PORTLAND, Conn. (WTNH) -- The first HIV heart transplant in New England tells his story on national television. John Rankl's story underscores a deeper issue of which only four hospitals in the country are addressing: a short list that includes Hartford Hospital.
Real life dramas at New York Presbyterian unfold in the weekly ABC show NY Med .
This week the focus includes John Rankl from Portland, Connecticut.
Rankl said in May of 2011, "I got a call from New York Presbyterian saying that I had a heart available."
The ventricular assist device, designed to keep him alive, was no longer working efficiently.
Rankl needed a new heart, but was HIV positive.
It is a barrier at other facilities, though not at New York Presbyterian.
Rankl only has praises saying, "they allowed me to get to where I was and they were only one of a handful of hospitals in the country that would allow or even consider an HIV transplant."
A heart was found, but the transplant failed.
"I knew something was wrong because I reached down and felt my L-VAD and my heart pump," he said.
Post surgery, he wanted to be closer to home and learned that Hartford Hospital, led by Dr. Detlef Wencker, had changed its protocol to include HIV patients on the same list with other transplant patients.
Dr. Wencker is the Heart Failure and Transplant Center Director.
"The most common cause of failure- dying in these stable HIV patients is heart failure," Wencker said, "a cardiovascular disease stage and hence it makes very much sense to offer these HIV patients a new heart."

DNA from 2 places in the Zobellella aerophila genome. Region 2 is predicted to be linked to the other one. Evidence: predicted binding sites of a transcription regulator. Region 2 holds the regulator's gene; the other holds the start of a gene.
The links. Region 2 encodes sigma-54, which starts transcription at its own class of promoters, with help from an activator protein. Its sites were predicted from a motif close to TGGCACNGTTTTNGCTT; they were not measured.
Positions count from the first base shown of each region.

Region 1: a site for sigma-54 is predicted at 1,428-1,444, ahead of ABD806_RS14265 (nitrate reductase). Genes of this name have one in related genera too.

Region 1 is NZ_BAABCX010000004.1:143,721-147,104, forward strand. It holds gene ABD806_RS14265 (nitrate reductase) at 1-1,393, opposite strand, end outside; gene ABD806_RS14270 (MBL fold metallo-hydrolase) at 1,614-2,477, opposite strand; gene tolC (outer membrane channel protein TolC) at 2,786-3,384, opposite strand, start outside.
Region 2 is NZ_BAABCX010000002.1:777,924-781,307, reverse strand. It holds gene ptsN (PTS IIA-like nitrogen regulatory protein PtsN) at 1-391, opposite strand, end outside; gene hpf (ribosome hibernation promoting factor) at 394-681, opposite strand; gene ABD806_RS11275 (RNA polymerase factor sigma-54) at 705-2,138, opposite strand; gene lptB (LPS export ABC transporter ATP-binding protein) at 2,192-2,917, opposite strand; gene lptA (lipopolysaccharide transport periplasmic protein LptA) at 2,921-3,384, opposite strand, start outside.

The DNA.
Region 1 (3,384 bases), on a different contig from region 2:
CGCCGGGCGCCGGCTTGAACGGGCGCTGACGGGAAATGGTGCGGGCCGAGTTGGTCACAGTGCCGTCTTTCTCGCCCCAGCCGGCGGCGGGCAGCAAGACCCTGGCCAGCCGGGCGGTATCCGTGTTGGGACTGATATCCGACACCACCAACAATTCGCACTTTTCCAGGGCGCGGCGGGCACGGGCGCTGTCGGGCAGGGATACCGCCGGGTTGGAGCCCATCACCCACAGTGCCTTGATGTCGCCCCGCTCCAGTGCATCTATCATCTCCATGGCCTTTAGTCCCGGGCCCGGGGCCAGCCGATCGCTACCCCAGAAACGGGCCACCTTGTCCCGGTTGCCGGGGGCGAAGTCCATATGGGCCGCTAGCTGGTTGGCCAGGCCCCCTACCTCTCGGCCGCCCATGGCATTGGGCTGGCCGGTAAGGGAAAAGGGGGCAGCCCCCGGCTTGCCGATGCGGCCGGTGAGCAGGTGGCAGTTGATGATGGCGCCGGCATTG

The novel approach came about after meeting Rankl during emergency visits at Hartford Hospital.
"We considered it in the past as a rapidly failing disease and has become today a shift to a more chronic ailment similar to high blood pressure," Wencker said.
More than a year later after getting the heart of a 23-year-old donor at Hartford Hospital, Rankl lives an active lifestyle and aims to put the issue on the national stage.
He says, "the vast, vast majority of major medical facilities in the country still exclude transplantation based on HIV status. It does not need to be that way."
Like other transplant cases, those involving an HIV patient will be reviewed at Hartford Hospital on a case-by-case basis.
To find out why the initial transplant failed, watch New York Med on News 8, Tuesday night at 10 p.m.
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In Connecticut, it's as easy as indicating it on your driver's license and through the social media site, Facebook .
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